The United States Political Adviser for Germany (Murphy) to the Secretary of State
[Received March 21—12:55 a.m.]
822. At 44th Coordinating Committee meeting, 18 March, French member61 read paper expressing his Government’s alarm about second [Page 769]quarter allocation coal exports by Fuel Committee of Economic Directorate. British, Soviet and United States members62 had agreed this allocation. French member had disagreed, believing proposed allocation excessively favored domestic German needs at expense of exports. He cited figures indicating steady drop in ratio of exports to total of exports and domestic German deliveries: in October the former constituted 24% of latter, whereas projected second quarter allocation is only 18.4% thereof. He also said total coal exports through April 30, 1946 would fall far short of 25 million ton goal set by President Truman last June [July] 26.63 He proposed second quarter allocation to zones be reduced to February-March level and difference transferred to export.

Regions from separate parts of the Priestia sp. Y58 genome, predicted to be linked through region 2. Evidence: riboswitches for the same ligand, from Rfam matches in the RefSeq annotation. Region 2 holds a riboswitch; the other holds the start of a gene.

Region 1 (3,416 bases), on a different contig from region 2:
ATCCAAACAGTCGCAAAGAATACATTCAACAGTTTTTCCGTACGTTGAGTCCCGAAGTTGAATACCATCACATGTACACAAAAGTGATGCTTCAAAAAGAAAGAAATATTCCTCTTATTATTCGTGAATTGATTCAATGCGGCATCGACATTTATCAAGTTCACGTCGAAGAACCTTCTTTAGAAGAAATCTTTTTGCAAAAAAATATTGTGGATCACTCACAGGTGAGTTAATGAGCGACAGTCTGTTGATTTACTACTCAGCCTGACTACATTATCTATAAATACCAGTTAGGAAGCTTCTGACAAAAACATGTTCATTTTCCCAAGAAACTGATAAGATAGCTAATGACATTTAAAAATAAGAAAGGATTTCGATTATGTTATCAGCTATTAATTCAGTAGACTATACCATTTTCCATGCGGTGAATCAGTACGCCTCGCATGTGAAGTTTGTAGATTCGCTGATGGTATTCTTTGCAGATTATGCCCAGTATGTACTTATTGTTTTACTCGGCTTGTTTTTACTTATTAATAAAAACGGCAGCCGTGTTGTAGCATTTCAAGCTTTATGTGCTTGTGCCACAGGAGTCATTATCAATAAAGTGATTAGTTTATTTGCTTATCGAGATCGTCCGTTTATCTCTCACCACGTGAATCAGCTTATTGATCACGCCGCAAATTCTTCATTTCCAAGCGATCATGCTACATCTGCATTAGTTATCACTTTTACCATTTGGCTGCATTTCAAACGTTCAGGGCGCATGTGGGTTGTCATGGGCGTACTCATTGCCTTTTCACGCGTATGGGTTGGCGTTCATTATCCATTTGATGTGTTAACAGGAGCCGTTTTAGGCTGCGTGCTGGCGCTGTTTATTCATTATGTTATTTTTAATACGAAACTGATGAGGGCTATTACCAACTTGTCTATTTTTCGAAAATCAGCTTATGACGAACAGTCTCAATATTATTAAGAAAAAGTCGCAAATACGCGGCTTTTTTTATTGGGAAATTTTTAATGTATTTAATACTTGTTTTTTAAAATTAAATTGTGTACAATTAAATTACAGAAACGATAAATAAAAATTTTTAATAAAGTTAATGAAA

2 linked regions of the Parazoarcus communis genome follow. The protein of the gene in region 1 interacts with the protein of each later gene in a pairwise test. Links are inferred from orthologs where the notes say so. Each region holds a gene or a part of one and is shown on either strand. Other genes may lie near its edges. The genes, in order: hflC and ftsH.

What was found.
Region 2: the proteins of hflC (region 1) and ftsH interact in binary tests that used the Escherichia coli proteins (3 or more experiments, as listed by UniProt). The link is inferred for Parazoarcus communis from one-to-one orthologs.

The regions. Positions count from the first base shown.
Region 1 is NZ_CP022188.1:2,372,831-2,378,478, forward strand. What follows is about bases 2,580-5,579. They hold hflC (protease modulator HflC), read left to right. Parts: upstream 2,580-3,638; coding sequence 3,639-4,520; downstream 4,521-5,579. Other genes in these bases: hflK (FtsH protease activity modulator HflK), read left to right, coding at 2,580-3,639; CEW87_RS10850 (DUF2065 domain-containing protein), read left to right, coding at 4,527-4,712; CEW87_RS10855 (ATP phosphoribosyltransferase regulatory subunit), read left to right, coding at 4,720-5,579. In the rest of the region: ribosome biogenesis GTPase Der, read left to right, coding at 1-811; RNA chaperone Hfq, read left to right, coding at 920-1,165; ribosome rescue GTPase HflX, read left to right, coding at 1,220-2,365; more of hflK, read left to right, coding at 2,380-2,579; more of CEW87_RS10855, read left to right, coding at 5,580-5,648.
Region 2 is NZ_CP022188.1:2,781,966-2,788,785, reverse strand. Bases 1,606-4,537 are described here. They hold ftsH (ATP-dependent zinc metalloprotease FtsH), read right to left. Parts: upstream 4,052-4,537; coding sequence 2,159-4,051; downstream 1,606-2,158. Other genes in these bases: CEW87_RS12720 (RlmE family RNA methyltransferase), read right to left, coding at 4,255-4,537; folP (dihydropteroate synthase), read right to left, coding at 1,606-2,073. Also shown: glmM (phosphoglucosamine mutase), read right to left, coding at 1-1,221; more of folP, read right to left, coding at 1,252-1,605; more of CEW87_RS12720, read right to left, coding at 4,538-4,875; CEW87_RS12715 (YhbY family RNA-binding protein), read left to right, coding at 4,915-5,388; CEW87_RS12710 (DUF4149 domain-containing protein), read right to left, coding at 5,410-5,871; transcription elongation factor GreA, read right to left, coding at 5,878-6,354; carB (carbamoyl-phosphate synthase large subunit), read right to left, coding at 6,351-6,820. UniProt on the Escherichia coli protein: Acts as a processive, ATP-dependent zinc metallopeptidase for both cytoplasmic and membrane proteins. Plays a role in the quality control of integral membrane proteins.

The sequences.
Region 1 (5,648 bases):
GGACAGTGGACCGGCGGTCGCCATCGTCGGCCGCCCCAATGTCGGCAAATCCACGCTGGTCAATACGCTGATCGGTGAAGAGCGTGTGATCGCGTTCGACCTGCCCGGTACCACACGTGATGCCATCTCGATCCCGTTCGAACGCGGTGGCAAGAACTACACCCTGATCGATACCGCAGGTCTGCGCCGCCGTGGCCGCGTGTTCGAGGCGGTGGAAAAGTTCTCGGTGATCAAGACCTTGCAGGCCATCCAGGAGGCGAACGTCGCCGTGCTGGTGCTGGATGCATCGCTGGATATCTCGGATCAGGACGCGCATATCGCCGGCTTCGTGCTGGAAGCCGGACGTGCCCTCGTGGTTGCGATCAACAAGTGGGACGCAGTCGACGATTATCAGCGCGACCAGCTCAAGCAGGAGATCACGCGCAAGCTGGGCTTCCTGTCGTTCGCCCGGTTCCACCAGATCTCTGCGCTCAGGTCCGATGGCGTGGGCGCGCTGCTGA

General Clay made sharp denial United States zone had failed deliver agreed quotas of coal. He also said industry, including fertilizer, agricultural equipment and processed foods, in United States zone operates at less than 15 percent, and priority as to coal actually had been given to requirements for security of Allied forces, disease and unrest formula etc.; furthermore it would be impossible to accomplish quadripartite program in Germany when all capital equipment, coal, etc., removed from Germany. He said that while United States program contemplated expenditures of 200 million dollars to bring to Germany food, exclusive of large quantities lent Allies, it had received no payments for exports, although agreement called for dollars in exchange. He believed lack of central German agencies hampered production and transport of coal, and failure receive adequate coal in United States zone had greatly increased burdens there. He proposed paper be sent to Economic Directorate with request it prepare and present impartial report to Coordinating Committee. British members seconded this, and after more debate Coordinating Committee agreed.